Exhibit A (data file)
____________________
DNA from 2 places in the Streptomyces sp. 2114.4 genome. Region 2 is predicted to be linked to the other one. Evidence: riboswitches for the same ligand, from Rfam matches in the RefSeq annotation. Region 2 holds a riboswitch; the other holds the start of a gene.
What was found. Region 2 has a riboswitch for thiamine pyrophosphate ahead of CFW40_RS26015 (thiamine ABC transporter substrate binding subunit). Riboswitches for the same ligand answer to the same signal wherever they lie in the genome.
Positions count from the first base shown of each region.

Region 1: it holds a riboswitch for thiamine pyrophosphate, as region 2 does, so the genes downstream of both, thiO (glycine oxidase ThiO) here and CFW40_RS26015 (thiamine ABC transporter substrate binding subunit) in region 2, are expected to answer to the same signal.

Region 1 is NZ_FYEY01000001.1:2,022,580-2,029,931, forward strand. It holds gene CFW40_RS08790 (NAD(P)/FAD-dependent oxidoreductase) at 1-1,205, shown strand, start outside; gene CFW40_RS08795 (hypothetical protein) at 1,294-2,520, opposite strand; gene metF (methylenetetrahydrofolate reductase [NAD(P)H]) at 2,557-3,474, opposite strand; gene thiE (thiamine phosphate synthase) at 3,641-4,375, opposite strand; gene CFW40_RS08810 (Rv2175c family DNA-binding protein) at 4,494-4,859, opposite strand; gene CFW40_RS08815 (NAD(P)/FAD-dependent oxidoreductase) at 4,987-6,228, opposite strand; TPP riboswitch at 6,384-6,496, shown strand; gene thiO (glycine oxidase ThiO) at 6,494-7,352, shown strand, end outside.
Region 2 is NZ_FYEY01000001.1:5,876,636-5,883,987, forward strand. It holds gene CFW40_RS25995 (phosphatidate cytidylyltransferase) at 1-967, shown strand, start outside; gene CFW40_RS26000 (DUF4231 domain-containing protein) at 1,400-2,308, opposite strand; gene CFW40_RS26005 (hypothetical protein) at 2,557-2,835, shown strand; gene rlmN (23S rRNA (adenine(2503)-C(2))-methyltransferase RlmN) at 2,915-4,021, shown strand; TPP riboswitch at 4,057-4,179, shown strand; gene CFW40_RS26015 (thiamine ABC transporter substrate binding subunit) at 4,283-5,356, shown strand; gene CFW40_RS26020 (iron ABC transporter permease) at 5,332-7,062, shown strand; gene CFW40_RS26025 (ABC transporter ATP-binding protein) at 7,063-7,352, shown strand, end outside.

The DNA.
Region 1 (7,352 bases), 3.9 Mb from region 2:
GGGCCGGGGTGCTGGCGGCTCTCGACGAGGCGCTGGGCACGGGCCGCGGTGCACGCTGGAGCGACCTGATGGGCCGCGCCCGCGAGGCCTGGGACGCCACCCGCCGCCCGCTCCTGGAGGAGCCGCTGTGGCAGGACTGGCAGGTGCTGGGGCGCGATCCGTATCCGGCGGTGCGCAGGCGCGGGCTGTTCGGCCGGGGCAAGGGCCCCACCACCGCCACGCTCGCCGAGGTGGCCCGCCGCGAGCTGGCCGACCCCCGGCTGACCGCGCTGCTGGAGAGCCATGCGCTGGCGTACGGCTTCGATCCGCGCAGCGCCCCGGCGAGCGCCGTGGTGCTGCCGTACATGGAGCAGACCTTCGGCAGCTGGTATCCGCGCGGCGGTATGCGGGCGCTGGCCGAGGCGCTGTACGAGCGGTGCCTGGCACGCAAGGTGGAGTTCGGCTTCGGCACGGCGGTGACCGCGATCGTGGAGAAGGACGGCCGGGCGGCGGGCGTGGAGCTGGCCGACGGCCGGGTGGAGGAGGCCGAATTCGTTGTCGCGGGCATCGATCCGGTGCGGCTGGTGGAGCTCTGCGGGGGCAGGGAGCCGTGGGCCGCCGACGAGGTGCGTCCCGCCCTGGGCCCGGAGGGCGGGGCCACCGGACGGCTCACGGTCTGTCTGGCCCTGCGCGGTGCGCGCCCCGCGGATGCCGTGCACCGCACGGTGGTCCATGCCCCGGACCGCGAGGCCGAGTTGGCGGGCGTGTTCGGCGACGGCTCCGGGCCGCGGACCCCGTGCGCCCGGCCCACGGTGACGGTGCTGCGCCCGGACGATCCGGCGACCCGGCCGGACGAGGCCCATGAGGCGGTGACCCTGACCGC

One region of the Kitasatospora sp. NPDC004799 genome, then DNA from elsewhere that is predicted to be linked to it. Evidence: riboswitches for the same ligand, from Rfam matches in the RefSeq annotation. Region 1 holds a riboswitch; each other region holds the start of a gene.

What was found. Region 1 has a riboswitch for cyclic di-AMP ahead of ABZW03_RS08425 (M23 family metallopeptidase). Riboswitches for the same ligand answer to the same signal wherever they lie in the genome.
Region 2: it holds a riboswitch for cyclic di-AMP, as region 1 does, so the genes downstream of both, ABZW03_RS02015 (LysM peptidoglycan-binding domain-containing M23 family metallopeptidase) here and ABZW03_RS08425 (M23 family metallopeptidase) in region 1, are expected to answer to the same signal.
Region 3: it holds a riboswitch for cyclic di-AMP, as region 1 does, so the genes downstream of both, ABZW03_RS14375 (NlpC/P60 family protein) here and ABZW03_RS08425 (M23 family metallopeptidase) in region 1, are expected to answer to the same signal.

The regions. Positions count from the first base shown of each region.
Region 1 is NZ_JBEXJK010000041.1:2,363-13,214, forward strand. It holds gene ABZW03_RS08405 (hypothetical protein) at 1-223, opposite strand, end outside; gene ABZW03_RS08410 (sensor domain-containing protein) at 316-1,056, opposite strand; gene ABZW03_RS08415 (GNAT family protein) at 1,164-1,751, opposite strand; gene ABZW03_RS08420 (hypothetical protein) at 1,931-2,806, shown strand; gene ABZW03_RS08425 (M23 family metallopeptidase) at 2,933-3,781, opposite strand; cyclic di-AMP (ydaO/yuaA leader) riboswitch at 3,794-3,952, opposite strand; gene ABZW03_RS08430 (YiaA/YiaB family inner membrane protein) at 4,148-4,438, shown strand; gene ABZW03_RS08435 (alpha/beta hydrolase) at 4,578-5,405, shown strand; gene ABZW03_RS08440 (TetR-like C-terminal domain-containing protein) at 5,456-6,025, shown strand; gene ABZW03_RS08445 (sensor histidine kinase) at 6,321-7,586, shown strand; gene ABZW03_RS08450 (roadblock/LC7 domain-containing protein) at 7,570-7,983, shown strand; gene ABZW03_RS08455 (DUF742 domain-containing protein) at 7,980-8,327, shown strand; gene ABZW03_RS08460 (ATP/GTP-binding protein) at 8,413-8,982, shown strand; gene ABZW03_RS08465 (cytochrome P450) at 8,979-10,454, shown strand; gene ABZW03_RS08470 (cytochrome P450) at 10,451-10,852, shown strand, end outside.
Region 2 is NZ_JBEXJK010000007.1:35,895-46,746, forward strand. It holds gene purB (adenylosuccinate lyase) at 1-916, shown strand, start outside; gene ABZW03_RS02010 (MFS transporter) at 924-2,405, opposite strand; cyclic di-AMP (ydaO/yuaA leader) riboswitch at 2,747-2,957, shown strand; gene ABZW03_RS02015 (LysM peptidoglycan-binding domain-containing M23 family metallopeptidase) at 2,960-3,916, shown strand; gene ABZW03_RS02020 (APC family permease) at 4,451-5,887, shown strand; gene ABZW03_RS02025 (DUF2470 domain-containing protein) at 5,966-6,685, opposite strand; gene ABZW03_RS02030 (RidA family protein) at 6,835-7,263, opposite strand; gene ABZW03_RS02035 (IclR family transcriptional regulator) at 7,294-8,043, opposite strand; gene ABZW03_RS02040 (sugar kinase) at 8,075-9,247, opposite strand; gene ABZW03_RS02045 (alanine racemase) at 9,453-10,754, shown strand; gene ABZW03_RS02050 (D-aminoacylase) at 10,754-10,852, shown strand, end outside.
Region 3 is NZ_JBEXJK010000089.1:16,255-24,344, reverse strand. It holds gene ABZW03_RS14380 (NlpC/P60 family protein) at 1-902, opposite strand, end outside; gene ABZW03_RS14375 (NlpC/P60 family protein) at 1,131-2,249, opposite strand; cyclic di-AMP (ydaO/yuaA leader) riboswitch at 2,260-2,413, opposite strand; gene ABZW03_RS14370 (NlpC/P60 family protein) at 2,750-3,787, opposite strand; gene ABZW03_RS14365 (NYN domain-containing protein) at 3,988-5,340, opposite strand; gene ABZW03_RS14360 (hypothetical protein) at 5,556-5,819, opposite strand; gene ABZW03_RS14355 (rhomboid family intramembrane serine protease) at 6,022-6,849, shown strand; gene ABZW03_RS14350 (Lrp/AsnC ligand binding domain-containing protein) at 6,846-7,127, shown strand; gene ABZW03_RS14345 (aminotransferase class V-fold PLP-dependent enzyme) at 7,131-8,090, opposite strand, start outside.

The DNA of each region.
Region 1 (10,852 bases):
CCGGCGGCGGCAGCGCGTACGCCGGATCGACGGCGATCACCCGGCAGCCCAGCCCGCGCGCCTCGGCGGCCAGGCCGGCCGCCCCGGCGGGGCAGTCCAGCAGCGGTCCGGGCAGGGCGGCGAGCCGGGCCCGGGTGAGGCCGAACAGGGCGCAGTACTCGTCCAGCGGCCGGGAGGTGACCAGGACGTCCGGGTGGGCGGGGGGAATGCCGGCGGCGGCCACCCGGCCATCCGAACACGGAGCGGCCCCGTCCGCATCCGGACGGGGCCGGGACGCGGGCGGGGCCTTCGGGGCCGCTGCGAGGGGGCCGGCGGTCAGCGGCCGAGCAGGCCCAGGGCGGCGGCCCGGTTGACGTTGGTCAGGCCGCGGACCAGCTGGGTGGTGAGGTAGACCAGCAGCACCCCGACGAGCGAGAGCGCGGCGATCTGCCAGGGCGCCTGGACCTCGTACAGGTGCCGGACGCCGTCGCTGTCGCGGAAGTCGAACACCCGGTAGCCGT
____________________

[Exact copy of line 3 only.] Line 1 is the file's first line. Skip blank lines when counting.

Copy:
Positions count from the first base shown of each region.